adj., adv. Super-kosher (not only of food), or acceptable to the Haredi community.
adj. Showing consistency of reason (Weiser).
"They ate at that place - glatt treif!"
"The wedding had separate seating and separate entrances for men and women - the whole affair was glatt kosher."
"Pesach at the Super Luxurious Ritz Acapulco - guaranteed highest standard of Glatt Kosher!"
"The whole meal was glatt."
"They'll only eat glatt kosher."
"His p'sak is based on a glatte svara" (Weiser)
Languages of Origin
- Textual Hebrew
Yiddish גלאַט glat 'smooth, even' (see Notes)
- Religious: Jews who are engaged in religious observance and have some Jewish education
- Orthodox: Jews who identify as Orthodox and observe halacha (Jewish law)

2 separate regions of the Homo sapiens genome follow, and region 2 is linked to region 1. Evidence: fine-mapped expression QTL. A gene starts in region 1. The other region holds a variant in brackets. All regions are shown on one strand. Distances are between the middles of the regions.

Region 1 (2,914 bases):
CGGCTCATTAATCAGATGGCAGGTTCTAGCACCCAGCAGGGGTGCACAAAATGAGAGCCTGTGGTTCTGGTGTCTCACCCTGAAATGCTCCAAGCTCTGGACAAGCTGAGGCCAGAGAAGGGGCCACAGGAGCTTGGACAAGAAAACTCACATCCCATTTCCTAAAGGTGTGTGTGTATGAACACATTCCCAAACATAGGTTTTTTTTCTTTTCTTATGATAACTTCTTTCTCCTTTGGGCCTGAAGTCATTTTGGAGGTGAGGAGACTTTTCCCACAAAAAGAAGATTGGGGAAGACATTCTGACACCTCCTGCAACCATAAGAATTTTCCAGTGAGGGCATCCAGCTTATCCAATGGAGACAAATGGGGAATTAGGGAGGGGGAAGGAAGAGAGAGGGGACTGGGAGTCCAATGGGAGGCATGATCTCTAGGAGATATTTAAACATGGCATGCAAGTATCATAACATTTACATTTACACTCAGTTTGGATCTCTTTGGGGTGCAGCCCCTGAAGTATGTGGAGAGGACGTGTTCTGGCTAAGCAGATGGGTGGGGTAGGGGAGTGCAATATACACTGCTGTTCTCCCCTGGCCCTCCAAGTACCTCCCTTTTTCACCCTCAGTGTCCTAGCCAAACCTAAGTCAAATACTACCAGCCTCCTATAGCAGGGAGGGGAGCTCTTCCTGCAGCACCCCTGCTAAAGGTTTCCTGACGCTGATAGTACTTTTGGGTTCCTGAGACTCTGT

- North America
- Great Britain
- South Africa
- Australia / New Zealand
- Yiddish and English: A Century of Yiddish in America, by Sol Steinmetz (Tuscaloosa, 1986).
- The JPS Dictionary of Jewish Words, by Joyce Eisenberg and Ellen Scolnic, (Philadelphia, 2001).
- Frumspeak: The First Dictionary of Yeshivish, by Chaim Weiser (Northvale, 1995).
- Dictionary of Jewish Usage: A Popular Guide to the Use of Jewish Terms, by Sol Steinmetz (Lanham, MD, 2005).
Who Uses This
'Glatt', which strictly speaking has no meaning outside meat, is now a catch-all phrase with sociological rather than halakhic significance. Has a technical meaning relating to the lungs of a slaughtered animal, denoting a lung "smooth" and without adhesions or growths. Also has an interesting variant - 'Glatt treif' - meaning the polar opposite of 'glatt kosher' -- i.e. unarguably, extremely non-kosher or unacceptable to Orthodox Jews.
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